A solar-powered robot race at Edmund Hillary School in Papakura has launched the Energy Efficient Communities Project, a partnership between Entrust, Auckland Council and Vector that will deliver free hot water heat control units, up to 15,000 LED lightbulbs, and energy advice to homeowners in Papakura and Takanini.
The project is taking energy-efficient technology – including solar powerwalls – into homes and schools to help lower electricity bills and improve home health.
Improving affordability, reliability and choice
The Energy Efficient Communities Project is being run as a trial and it forms part of a multi-year, multi-million dollar partnership between the organisations to promote sustainable and renewable energy in Auckland including solar technology. The project will improve energy affordability, reliability and choice for Aucklanders.
Auckland’s Mayor Phil Goff says the EECP can make a real and practical difference for Aucklanders as the city builds a more sustainable energy network.
“Energy efficiency is good for the community and good for our city. It means more affordable electricity bills, healthier homes and less impact on our environment,” says Mr Goff.
Entrust, Vector’s majority shareholder, is leading and funding the project. Its Chairman William Cairns says the project will improve energy affordability, reliability and choice for Aucklanders.
“The benefits of these energy solutions are well-known at a government and commercial level. It’s important we drive these benefits a community level, where it matters most,” says Mr Cairns.
Free home health checks
The partnership has set a goal to have 1500 homes in Papakura and Takanini sign up for a free home health check. Bookings are available by contacting the EECP team online or by calling 09 890 2299.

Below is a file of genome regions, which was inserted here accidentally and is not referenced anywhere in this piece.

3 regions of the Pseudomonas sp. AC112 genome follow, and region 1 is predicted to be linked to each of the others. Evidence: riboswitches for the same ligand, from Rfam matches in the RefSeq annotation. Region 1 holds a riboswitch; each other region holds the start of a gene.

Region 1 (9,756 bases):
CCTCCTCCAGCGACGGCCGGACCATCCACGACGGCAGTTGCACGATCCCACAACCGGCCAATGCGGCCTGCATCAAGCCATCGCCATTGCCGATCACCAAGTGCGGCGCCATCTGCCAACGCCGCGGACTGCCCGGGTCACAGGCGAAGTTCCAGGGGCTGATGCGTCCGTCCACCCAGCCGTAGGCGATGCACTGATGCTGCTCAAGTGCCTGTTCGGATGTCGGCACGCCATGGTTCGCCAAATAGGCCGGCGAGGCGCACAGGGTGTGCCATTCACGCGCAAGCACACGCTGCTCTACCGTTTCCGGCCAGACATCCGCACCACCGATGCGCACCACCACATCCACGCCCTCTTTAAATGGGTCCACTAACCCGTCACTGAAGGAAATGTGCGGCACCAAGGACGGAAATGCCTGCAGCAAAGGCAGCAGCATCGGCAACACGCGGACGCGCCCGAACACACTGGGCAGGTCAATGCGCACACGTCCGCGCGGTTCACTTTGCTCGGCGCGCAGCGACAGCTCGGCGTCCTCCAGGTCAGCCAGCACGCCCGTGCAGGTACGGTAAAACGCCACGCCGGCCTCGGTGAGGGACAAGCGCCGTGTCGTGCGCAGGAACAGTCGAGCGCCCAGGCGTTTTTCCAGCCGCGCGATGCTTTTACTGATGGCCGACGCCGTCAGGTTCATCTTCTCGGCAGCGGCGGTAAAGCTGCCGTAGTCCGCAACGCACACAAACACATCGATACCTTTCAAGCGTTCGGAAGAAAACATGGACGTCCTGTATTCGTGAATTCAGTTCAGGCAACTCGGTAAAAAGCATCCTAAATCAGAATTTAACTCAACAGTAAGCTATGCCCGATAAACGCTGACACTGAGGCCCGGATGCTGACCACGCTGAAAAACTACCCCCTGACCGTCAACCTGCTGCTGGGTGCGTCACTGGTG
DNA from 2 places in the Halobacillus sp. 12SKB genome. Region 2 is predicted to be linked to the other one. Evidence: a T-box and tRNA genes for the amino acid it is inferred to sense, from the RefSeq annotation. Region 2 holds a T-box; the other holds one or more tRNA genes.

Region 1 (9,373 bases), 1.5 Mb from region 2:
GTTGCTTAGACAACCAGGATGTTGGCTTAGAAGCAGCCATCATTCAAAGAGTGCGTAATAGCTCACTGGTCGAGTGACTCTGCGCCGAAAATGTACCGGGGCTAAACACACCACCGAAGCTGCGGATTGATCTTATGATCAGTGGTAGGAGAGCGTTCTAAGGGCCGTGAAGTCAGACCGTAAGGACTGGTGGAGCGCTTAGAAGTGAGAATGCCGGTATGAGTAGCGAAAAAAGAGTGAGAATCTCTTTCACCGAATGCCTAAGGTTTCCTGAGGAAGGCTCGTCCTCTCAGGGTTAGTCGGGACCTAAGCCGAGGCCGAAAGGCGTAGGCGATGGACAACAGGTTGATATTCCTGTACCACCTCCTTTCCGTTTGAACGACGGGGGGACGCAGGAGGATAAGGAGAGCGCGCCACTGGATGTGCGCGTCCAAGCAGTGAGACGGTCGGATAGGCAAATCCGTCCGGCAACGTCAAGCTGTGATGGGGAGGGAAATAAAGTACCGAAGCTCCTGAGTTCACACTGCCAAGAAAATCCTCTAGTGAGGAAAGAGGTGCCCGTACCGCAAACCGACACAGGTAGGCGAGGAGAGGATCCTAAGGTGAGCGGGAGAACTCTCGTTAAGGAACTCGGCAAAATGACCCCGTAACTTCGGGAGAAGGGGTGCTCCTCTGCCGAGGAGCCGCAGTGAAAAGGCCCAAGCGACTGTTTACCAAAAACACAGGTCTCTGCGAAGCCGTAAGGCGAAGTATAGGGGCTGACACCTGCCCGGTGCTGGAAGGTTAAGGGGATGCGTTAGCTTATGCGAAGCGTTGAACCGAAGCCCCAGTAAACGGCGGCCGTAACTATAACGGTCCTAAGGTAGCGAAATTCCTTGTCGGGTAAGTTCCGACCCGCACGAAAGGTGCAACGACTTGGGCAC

If the trial is successful, Council will look to roll it out to other communities in Auckland over the next several years.
Energy-saving programme in schools
In addition, 12 local schools and community facilities will receive a Tesla Powerwall, which stores the sun’s energy and delivers clean, reliable electricity. This technology will be complimented by an education programme in local schools which promotes simple actions that families can take to reduce energy bills.
Edmund Hillary Primary School Principal Kataraina Nock welcomed the installation of the solar battery, and believes the simple actions education programme to reduce energy bills will be incredibly beneficial for local families.
“Students take home what they learn at school, and with this project the energy efficiency message is not just about a sustainable city, it’s a conversation about the real and tangible actions families can take,” says Ms Nock.
Mayor Phil Goff, Entrust Trustees, Vector’s Chair Michael Stiassny and Principal Nock competed against each other in the race today, led by students and their solar robot projects.